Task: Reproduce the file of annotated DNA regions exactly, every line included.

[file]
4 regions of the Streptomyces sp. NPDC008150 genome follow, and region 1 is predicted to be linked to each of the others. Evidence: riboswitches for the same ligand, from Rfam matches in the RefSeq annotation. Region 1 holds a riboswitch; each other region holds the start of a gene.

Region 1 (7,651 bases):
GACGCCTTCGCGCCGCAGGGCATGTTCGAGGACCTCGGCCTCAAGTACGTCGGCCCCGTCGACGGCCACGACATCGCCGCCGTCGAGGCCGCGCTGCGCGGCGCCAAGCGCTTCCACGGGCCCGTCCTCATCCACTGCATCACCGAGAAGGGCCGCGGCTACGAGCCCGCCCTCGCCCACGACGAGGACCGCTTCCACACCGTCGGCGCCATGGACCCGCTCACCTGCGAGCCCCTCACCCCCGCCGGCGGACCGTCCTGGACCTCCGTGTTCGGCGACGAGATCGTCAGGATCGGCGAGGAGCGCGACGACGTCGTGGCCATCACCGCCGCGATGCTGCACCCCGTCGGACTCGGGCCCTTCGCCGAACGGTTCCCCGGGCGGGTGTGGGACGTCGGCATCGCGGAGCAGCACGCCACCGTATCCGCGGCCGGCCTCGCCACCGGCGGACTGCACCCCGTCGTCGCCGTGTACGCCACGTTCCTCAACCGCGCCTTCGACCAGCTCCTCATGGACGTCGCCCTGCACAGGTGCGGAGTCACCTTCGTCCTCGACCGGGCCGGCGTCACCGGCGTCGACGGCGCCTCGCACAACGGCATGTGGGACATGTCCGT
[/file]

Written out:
4 regions of the Streptomyces sp. NPDC008150 genome follow, and region 1 is predicted to be linked to each of the others. Evidence: riboswitches for the same ligand, from Rfam matches in the RefSeq annotation. Region 1 holds a riboswitch; each other region holds the start of a gene.

Region 1 (7,651 bases):
GACGCCTTCGCGCCGCAGGGCATGTTCGAGGACCTCGGCCTCAAGTACGTCGGCCCCGTCGACGGCCACGACATCGCCGCCGTCGAGGCCGCGCTGCGCGGCGCCAAGCGCTTCCACGGGCCCGTCCTCATCCACTGCATCACCGAGAAGGGCCGCGGCTACGAGCCCGCCCTCGCCCACGACGAGGACCGCTTCCACACCGTCGGCGCCATGGACCCGCTCACCTGCGAGCCCCTCACCCCCGCCGGCGGACCGTCCTGGACCTCCGTGTTCGGCGACGAGATCGTCAGGATCGGCGAGGAGCGCGACGACGTCGTGGCCATCACCGCCGCGATGCTGCACCCCGTCGGACTCGGGCCCTTCGCCGAACGGTTCCCCGGGCGGGTGTGGGACGTCGGCATCGCGGAGCAGCACGCCACCGTATCCGCGGCCGGCCTCGCCACCGGCGGACTGCACCCCGTCGTCGCCGTGTACGCCACGTTCCTCAACCGCGCCTTCGACCAGCTCCTCATGGACGTCGCCCTGCACAGGTGCGGAGTCACCTTCGTCCTCGACCGGGCCGGCGTCACCGGCGTCGACGGCGCCTCGCACAACGGCATGTGGGACATGTCCGT